Nearly two years ago, the FDA approved a higher dose of the Aricept treatment for Alzheimer's, just a few months before the drug, which is sold by Pfizer and generated some $2 billion in annual revenue, was due to lose patent protection. At the time, Pfizer sold two versions of Aricept - a 5 mg dose and a 10 mg dose - but wanted to sell a 23 mg pill.
Although 23 mg may seem like an odd dosage, the move was designed to provide an advantage over forthcoming generics that would allow patients to combine two 10 mg pills more cheaply. And so Pfizer and the FDA agreed that approval would be granted if its 23 mg dose was superior to the existing 10 mg dose on both a cognitive and a global functioning measure.
Now, though, an article in BMJ charges the approval was made "only over the objections of the FDA’s medical and statistical reviewers” and, therefore, "breached the FDA’s own regulatory standard" and led to "incomplete and distorted messages" about the drug. And they also argue that the higher dose of Aricept offers “no meaningful added benefit, just more harm.”
Why? The FDA documents indicate the higher dose did improve cognitive functioning, but not overall functioning, which would suggest the cognitive difference was actually not meaningful. Moreover, the higher dose also caused more side effects, such as nausea and vomiting. Just the same, Pfizer won an additional three years of marketing exclusivity for a dosage that was marketed aggressively.
In fact, the BMJ authors, Lisa Schwartz and Steven Woloshin of the Center for Medicine and the Media at The Dartmouth Institute for Health Policy and Clinical Practice, cite a "stunningly erroneous statement" in an ad that was aimed at doctors and claimed patients on the 23 mg dose "experienced important clinical benefit on both measures," a reference to cognitive and overall functioning.
“Nowhere - not in the direct to consumer or the physician advertisements, nor even in the FDA approved label – are the great uncertainties about this drug acknowledged, uncertainties that led the FDA’s own medical and statistical reviewers to recommend against approval of the 23 mg dose,” they say (here is the BMJ paper).
Similar concerns led the Public Citizens consumer watchdog group and a Johns Hopkins University professor last year to file a Citizen's Petition with the FDA in which the agency was urged to immediately ban the 23 mg dose (back story and the petition). The approval, by the way, was granted by Rusty Katz, who oversees the neurology products division.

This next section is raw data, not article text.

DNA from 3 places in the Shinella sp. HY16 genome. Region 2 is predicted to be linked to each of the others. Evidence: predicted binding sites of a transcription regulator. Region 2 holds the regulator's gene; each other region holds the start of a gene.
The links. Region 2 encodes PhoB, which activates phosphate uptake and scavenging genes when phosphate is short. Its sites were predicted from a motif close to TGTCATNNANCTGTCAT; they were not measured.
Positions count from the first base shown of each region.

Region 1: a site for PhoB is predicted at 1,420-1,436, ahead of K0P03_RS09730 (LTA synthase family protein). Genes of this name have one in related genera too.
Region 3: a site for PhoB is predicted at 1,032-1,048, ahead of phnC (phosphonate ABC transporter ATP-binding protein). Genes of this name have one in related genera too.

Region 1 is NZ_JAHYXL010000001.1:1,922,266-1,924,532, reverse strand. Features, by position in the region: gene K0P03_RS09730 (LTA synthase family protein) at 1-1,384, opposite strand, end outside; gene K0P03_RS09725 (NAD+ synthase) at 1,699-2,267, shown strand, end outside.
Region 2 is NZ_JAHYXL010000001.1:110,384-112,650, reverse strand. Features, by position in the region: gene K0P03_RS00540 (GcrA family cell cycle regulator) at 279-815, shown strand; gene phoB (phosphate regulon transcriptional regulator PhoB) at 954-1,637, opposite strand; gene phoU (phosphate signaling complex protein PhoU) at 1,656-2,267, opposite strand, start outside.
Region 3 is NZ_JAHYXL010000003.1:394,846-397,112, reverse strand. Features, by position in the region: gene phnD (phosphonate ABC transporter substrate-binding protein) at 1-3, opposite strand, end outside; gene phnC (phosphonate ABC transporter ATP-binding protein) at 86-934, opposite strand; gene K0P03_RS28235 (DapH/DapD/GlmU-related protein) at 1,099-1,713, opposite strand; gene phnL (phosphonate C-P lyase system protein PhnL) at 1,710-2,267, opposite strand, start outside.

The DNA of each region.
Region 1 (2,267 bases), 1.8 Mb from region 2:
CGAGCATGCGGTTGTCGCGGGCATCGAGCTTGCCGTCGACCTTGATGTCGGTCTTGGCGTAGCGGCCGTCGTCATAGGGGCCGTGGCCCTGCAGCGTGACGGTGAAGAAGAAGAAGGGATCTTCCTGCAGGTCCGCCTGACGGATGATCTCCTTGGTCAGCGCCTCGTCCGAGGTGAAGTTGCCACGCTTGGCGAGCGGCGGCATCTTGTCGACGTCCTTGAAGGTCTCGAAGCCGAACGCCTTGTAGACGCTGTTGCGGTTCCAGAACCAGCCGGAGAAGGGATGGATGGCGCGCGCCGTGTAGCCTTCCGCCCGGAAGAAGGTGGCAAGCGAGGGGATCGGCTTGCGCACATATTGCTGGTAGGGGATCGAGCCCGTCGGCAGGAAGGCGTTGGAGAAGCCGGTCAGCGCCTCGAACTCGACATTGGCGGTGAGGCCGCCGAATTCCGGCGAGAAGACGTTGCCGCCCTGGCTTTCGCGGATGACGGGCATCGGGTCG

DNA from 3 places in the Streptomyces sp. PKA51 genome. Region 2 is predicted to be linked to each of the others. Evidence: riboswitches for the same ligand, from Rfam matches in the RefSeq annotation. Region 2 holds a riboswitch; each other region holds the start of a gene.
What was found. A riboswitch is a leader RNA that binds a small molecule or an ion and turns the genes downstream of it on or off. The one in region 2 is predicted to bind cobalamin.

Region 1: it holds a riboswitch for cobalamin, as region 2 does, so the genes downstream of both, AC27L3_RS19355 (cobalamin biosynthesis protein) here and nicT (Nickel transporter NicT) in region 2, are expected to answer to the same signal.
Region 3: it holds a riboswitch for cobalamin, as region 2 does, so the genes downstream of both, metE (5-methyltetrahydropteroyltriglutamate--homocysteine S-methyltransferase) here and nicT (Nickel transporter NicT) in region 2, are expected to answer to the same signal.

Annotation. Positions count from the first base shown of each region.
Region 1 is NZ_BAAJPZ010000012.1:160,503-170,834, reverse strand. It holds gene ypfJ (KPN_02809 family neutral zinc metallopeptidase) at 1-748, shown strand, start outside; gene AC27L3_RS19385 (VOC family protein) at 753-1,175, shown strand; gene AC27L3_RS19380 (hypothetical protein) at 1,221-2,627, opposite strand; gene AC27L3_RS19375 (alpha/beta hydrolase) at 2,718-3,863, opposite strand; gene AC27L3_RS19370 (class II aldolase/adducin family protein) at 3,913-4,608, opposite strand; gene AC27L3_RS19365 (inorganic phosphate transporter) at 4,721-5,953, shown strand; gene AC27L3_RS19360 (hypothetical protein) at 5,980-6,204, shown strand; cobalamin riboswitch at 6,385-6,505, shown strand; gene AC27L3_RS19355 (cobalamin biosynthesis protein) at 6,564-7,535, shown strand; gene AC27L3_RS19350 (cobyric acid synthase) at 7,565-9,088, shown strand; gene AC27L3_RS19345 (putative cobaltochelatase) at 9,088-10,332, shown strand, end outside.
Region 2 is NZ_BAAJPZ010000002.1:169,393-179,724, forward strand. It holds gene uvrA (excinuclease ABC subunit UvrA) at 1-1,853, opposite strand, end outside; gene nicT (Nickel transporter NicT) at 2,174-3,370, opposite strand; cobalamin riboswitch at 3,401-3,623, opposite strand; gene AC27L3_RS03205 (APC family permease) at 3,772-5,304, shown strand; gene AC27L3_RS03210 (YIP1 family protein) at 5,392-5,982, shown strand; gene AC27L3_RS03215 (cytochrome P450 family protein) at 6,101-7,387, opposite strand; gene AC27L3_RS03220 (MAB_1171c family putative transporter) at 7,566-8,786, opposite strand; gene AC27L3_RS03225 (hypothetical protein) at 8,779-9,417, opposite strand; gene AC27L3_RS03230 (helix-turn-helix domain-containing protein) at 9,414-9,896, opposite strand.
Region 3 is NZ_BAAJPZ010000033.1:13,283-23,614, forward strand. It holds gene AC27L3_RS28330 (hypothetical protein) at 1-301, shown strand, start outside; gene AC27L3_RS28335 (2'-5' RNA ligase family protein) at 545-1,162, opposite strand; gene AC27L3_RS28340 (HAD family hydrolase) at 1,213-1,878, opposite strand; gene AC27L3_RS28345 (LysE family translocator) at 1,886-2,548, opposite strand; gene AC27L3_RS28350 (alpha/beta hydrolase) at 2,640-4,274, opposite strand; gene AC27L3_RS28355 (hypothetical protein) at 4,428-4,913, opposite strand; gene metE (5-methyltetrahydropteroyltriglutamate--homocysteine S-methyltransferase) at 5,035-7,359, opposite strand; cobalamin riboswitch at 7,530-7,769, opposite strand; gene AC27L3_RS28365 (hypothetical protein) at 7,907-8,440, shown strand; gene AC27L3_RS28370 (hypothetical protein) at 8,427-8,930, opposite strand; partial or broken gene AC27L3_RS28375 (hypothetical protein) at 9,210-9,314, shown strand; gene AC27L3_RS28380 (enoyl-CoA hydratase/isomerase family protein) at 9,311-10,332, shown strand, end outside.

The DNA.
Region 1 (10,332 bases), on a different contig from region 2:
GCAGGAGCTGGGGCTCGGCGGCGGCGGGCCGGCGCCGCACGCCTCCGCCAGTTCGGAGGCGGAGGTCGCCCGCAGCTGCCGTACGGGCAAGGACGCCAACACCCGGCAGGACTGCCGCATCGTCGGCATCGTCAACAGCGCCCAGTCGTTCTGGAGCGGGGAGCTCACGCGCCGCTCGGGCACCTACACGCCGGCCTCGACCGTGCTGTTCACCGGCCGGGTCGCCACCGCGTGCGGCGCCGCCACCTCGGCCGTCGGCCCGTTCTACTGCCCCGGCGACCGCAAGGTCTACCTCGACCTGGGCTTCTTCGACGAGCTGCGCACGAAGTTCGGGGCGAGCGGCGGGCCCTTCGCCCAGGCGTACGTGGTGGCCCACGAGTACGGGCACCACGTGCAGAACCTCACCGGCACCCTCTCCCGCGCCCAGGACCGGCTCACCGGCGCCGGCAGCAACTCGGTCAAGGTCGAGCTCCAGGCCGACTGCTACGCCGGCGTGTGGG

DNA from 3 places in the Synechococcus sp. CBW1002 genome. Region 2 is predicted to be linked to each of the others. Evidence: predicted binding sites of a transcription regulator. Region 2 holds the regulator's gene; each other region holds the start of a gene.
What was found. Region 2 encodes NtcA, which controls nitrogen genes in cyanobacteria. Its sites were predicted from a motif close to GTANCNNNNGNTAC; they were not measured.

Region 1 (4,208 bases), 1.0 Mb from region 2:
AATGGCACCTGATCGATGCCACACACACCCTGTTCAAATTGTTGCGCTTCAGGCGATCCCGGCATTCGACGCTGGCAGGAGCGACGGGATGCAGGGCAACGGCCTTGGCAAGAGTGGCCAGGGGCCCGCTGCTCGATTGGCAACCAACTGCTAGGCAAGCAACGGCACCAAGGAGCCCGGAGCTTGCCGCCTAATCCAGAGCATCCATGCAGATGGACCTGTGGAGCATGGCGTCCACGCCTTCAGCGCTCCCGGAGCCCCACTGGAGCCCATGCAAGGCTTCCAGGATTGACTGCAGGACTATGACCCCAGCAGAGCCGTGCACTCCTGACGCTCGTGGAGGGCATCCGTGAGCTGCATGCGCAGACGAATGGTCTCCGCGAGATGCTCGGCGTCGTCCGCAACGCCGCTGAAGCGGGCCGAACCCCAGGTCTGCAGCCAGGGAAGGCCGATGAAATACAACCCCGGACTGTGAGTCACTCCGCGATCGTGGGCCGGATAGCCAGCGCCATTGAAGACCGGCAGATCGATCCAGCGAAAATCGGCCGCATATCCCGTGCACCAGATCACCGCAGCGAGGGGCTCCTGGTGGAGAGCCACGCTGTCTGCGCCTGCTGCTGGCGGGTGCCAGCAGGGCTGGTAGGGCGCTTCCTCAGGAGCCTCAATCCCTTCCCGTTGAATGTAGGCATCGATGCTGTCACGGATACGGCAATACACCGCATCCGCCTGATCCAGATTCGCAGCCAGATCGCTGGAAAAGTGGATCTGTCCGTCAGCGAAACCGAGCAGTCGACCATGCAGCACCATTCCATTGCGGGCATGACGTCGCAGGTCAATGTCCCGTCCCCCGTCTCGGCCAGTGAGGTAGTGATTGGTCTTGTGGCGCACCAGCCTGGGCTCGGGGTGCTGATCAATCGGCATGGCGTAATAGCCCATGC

“Rarely do we see such a dangerous difference between what pretty much everyone in the neurological division thought and what its leader thought,” Sid Wolfe of Public Citizen tells The New York Times. “That’s a huge slap in the face to all the people who spent much more time reviewing this drug than he did.”
The petition argued the only clinical trial submitted to the FDA for approval of the 23mg dose compared it to the 10mg dose, but failed to prove the higher dose was more effective. And in three of four tests, there was no significant difference between the doses on a cognitive or functional level. Improvement shown in the fourth test for the 23mg dose was only two points higher on a 100-point scale.
The FDA has not yet acted on the petition. We have asked Pfizer for comment and will update you accordingly. [UPDATE: Since Eisai developed Aricept, a Pfizer spokesman directed us to the Japanese drugmaker. So, we have asked Eisai for a comment and will post convey any response.]
[AND NOW... EISAI REPLIES: A spokeswoman tells us that "we can't comment on the FDA process... A Phase III used for submission showed a statistically significant improvement in cognition compared with the 10 mg dosage, but not global improvement when copmared with the 10 mg dosage." As for the ad, "the language in the ad was consistent with the label at that time, and is no longer in use... it is Eisai policy to revise marketing materials to reflect label changes when appropriate."]